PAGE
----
I'm not familiar enough with game sales to make assumptions, but I'm going to anyway...are sales on the plain ol' original versions of the games so low that "novelty" versions are required to bolster sales? Or are sales just fine, and the money the novelty versions bring in just a little extra gravy? I imagine there are collectors who buy every variant of each of these board games, too.
I've joked before about how we'll all eventually have our own personal versions of Monopoly, but there are other movies I'd like to see licensed like this. Like Wicker Man Clue, for example ("Hmmm...we can't seem to find the body...."), or The Game of Life - Santa Sangre Edition ("Arms hacked off...go back three spaces"), or Requiem for a Dream Monopoly ("Get TV your son sold for drug money out of hock - pay $100"*).
p. 548 - I Am The Amazing Spider-Man Personlized (sic) DVD:
"From one photo, you will be transformed into the webslinger himself, fighting crime spidey-style! This 26-minute, action-packed cartoon adventure DVD includes bonus features such as a photo personalized music video featuring the 1960s theme song, as well as an educational tutorial on spiders in a segment titled 'Learning with J. Jonah Jameson.'"
"Learning with J. Jonah Jameson."
"Let the cranky, Hitler-mustachioed Jameson yell at you and call you names as you get minor bits of spider trivia wrong, wrong, WRONG!"
p. 550 - Snot Rocket and Super Detective DVD:
Marvel p. 28 - Fantastic Four #550:
How can someone manage to make a stretchy guy's anatomy look wrong? Oh, and please, enjoy the Invisible Woman's butt. Thank you.
* I had a much, much worse Requiem for a Dream joke. Maybe I'll reveal it in the comments section, if you're good.
Wednesday, June 27, 2007
"SKRUNCHA SKRUNCHA WIZ GA-WIZ"
Spotted in Previews:
THE COMPLETELY MAD DON MARTIN HC - "...This deluxe, two-volume, slipcased special edition includes every single work of Don Martin published in Mad Magazine (1957 to 1987), including original sketches and notes...."
And it's the first of a series spotlighting Mad artists. Which can mean only one thing: "THE COMPLETE DON EDWING" must happen SOON.
(Sound effect in the subject line via)
Tuesday, June 26, 2007
If you ever find yourself shouting "EEEEAAA! Doll Man!" then you've probably made some poor choices in life.
from Doll Man #46 (June 1953)
So anyway, I realize I've been a bit image-heavy the last few days, but I've been, once again, under the weather, and not up to my usual two-fisted blogging standards. On top of that, some of the online controversies and verbal sniping and those one or two chuckleheads who insist on being wrong about everything and never ever ever seem to go away...well, all that really harshes my mellow, man.
I'd considered entering "LOW CONTENT MODE" again and taking the week off, but that feels like running away. And, as you all should know by now, I ain't no quitter, baby! I'm a fighter! And I fight with comic book panels!
For example, here's another one from that Ibis story in Whiz #88, with the cutest little Cerberus you're likely to see:
...And here's a follow-up on that Peanuts story from Tip Top #221. The plot involves Charlie Brown inventing a robot which he immediately uses to terrorize his friends, and eventually those friends catch up to him in a sequence of off-model terror:
It's all a dream, so, sure, Charlie Brown gets off the hook, but what about the poor reader? How's s/he supposed to process this nightmarish image of Schroeder?
Take that to your dreams tonight.
And this next item isn't a panel, but rather an old item we've unearthed in the store's treacherous and cavernous back rooms: an Bill Sienkiewicz-painted "new universe" retail poster:
That brings back some fond, nostalgic memories, doesn't it? C'mon, you can admit it: you were the guy that liked Kickers, Inc., weren't you? Go ahead, say it...we won't laugh. Honest.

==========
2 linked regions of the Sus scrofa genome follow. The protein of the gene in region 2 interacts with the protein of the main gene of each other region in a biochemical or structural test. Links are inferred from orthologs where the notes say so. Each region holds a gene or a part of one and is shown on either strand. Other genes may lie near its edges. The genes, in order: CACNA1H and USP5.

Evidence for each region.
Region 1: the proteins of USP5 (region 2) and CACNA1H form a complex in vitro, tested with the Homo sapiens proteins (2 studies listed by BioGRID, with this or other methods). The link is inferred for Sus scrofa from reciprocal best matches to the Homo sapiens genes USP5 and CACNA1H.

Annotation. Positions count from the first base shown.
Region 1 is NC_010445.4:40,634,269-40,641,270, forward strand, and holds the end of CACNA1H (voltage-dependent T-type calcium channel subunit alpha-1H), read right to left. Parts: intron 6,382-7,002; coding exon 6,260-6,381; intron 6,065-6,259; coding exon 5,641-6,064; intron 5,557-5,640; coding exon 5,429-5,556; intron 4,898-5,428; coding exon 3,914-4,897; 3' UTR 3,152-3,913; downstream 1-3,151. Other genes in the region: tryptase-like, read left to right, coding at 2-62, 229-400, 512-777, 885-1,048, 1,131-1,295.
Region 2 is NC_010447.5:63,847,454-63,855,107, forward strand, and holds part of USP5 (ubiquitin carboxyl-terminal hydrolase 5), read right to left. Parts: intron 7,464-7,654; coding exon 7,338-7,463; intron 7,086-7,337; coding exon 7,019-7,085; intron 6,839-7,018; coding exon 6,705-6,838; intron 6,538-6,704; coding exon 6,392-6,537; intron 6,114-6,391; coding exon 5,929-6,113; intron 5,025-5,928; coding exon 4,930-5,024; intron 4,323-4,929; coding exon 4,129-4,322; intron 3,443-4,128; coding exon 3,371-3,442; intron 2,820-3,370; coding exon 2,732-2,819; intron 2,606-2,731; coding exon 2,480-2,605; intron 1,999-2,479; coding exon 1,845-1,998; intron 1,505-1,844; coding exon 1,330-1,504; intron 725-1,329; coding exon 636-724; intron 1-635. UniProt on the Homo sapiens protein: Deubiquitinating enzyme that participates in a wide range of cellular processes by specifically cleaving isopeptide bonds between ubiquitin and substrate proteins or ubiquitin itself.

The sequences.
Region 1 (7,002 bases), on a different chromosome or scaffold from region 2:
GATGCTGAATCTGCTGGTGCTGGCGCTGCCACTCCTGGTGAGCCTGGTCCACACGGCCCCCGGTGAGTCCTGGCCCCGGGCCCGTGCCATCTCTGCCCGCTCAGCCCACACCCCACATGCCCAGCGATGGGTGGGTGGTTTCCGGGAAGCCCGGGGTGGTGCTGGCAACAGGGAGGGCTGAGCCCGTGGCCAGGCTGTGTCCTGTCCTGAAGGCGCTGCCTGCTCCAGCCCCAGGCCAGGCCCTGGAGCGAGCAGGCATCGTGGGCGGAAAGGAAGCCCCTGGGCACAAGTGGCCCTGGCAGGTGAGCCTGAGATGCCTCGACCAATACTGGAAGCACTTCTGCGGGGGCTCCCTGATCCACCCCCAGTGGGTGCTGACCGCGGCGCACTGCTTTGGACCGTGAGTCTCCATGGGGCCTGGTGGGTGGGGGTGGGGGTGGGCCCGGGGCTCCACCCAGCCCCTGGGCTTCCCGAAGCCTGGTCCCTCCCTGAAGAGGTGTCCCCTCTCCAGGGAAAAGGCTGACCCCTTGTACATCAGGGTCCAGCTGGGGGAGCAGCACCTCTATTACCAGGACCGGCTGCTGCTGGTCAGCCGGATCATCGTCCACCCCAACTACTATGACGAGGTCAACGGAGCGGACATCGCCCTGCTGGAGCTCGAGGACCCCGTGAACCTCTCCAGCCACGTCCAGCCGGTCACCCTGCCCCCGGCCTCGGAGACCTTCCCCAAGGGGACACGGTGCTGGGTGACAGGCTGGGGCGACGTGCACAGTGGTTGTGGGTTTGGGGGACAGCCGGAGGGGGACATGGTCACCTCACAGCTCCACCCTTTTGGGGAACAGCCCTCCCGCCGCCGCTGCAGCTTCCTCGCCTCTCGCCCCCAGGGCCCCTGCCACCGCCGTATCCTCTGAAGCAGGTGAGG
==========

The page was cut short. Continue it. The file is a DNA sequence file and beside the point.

Monday, June 25, 2007
Licensable Bear™ Vs. The X-Men.
Learn more about Licensable Bear™ at Licensablebear™.com.
"Scratch gravel, White Wind!"
from Whiz #88 (August 1947)
WHAT MUST NOT BE: Linus Versus the Pooping Robot.
from Tip Top Comics #221 (May-June 1960)
Yes, I realize it's probably no good.
So, whenever I actually was able to make time to try to catch the Swamp Thing live action TV series, for some reason it was usually the same episode...the one that started off with a little person running for his life through the swamp, being pursued by...well, some creature or madman or something, I forget. And my other brief remembrances of the show generally involve the scenes with the title character, only you'd just see his head behind a bunch of shrubbery or a wall or what have you, probably so they wouldn't blow the episode's budget by putting Dick Durock into the entire Swamp Thing get-up just for that shot.
Anyway, I keep thinking that, hey, maybe it'd be nice for this show to make it onto that DVD format that's all the rage, in complete season sets, so I can finally be convinced that, yes, there are episodes of the series that don't involve little people being chased through a swamp. Though wouldn't that be something if that's what they were all about? "Swamp Thing - Defender of Little People!" It'd still be on the air today, I bet.
Rich, evil mastermind behind the Roots of the Swamp Thing website, is encouraging people to vote for its DVD release over at TV Shows on DVD. Apparently you have to be a member of that site to vote, but if any of you out there are members...well, Mike needs more TV to watch, apparently, so vote early, vote often. Hell, they put Firefly on DVD, why not this?
Sunday, June 24, 2007
And now...a moment of ABSOLUTE HORROR.
So a couple weeks ago, pal Dorian sent me this Raccoon Kids image from one of DC's old funny animal comics for use as one of my sidebar pics:
And, just now, as I was prepping the image, I realized something.
"Why is the anthropomorphic raccoon child wearing a coonskin cap?"
That's a bit like Ms. Piggy in a commercial for a bacon breakfast platter, or Cicero Pig cooking a hot dog, I think.
Maybe there were a couple other Raccoon Kids that met...untimely demises prior to the commencement of this series?
(Yes, yes, it could be fake coonskin. Still creepy. Or maybe it's lemurskin.)
Don't screw with Ibis the Invincible.
from Whiz #88 (August 1947)